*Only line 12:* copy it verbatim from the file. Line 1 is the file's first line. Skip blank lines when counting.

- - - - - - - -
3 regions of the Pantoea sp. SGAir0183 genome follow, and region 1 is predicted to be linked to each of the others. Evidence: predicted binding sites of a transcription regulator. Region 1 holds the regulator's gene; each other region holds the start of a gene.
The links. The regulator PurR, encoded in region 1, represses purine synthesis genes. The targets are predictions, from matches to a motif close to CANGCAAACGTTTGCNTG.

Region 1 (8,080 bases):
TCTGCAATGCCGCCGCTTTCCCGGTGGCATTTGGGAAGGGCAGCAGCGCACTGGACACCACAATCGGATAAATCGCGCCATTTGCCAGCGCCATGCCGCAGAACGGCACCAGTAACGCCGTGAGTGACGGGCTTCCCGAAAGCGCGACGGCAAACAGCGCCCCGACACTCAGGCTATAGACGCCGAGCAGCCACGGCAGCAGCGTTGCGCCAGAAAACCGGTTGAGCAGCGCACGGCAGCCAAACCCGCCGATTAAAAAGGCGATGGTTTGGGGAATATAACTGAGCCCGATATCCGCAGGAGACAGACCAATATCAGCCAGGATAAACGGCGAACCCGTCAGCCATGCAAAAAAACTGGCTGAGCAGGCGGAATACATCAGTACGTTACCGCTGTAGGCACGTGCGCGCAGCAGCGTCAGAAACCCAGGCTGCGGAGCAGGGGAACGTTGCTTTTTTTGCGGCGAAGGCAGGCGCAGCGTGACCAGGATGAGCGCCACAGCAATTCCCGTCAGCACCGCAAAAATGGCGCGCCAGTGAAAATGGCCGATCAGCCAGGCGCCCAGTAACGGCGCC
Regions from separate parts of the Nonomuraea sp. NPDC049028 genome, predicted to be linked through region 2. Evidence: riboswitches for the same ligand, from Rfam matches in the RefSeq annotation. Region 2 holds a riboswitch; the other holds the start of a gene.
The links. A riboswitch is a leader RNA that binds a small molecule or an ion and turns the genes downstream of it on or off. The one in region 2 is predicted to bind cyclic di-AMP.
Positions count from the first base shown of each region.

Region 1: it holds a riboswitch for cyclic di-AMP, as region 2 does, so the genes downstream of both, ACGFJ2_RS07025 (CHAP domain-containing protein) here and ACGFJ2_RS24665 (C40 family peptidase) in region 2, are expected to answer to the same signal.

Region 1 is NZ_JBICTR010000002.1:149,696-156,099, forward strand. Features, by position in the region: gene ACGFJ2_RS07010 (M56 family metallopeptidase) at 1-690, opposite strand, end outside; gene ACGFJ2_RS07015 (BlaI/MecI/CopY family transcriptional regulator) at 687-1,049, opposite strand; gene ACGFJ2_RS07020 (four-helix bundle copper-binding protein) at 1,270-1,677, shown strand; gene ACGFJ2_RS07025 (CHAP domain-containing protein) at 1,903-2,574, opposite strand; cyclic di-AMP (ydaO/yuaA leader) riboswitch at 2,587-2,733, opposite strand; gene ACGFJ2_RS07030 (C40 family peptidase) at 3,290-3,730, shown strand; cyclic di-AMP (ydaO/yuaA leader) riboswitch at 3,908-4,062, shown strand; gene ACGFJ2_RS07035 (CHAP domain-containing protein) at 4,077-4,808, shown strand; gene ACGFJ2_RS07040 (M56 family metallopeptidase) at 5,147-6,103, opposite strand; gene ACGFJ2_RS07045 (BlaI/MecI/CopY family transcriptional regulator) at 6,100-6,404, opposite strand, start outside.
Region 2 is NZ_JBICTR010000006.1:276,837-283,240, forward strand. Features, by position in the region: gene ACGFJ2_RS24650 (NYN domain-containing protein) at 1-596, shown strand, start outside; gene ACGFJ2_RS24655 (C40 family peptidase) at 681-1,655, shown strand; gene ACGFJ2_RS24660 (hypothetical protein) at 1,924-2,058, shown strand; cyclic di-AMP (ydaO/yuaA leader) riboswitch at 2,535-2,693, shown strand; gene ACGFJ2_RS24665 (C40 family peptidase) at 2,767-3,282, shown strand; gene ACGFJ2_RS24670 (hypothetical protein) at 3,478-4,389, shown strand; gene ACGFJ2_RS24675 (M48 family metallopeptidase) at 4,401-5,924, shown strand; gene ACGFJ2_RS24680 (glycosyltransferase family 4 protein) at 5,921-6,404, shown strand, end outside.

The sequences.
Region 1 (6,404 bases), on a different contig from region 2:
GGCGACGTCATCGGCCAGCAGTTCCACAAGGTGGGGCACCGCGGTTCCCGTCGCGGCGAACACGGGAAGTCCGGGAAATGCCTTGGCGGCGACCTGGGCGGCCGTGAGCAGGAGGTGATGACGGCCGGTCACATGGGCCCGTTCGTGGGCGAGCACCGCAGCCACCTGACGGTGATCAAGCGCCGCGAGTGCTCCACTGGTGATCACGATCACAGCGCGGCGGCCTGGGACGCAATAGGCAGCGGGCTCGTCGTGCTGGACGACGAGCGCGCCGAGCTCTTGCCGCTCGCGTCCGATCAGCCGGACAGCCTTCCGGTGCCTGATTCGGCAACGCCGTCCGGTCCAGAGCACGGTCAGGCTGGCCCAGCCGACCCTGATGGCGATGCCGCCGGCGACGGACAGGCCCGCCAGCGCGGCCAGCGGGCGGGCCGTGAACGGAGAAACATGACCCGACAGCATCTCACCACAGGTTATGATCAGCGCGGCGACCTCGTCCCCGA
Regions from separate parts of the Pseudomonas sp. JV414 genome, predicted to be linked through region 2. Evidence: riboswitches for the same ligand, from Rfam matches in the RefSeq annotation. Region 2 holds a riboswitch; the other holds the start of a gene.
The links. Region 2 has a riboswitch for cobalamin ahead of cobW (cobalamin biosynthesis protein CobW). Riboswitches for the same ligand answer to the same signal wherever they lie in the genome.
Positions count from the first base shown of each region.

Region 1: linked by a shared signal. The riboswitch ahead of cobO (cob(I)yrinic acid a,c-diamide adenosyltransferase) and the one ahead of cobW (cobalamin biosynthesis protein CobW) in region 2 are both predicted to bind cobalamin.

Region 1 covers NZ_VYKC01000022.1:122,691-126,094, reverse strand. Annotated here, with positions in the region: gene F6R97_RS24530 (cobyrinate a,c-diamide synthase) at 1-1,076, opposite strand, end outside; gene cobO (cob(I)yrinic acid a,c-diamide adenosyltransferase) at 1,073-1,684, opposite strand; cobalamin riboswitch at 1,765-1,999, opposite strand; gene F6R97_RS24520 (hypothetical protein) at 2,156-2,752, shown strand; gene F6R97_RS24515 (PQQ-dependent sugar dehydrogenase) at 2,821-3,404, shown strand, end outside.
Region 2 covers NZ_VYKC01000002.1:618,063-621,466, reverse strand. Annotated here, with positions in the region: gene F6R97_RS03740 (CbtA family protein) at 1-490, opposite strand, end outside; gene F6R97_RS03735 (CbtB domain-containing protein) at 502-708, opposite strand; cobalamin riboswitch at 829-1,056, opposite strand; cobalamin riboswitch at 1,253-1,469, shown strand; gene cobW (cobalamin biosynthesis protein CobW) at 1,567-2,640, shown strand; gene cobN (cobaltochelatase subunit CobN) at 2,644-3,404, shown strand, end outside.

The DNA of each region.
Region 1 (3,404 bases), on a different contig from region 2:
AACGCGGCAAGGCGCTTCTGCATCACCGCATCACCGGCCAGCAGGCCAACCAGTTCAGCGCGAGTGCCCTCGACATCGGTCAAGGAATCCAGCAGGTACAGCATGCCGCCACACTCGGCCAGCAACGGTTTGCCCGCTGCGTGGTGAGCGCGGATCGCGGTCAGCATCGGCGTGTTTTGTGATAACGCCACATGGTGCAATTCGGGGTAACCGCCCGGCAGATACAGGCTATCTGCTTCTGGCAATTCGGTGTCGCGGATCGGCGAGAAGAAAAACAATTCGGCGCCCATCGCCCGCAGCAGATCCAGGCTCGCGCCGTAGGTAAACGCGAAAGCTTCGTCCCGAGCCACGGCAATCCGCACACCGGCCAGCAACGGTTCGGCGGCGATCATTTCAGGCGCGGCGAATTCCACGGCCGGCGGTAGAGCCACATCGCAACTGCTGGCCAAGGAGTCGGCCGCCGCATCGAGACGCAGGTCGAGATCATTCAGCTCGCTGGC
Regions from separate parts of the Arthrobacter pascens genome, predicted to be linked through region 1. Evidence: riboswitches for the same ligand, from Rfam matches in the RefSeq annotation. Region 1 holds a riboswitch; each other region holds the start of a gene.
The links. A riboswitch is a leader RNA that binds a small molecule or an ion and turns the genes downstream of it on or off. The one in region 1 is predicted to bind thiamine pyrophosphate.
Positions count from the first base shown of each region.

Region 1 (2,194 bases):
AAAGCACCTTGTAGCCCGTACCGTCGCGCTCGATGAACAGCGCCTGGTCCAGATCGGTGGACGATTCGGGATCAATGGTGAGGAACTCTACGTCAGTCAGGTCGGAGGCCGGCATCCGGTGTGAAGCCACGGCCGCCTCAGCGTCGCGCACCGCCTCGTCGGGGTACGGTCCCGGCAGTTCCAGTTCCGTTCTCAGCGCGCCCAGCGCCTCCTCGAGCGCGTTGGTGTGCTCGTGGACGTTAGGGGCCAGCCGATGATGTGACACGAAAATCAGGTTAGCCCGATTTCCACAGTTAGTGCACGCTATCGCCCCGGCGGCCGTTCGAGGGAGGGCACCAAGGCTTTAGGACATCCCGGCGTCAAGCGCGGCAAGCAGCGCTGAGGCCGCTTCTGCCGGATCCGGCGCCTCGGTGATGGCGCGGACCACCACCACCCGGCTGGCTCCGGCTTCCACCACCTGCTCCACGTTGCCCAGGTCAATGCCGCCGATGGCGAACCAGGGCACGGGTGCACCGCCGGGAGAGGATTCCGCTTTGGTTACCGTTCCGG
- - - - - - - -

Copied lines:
Region 1 (6,404 bases), on a different contig from region 2: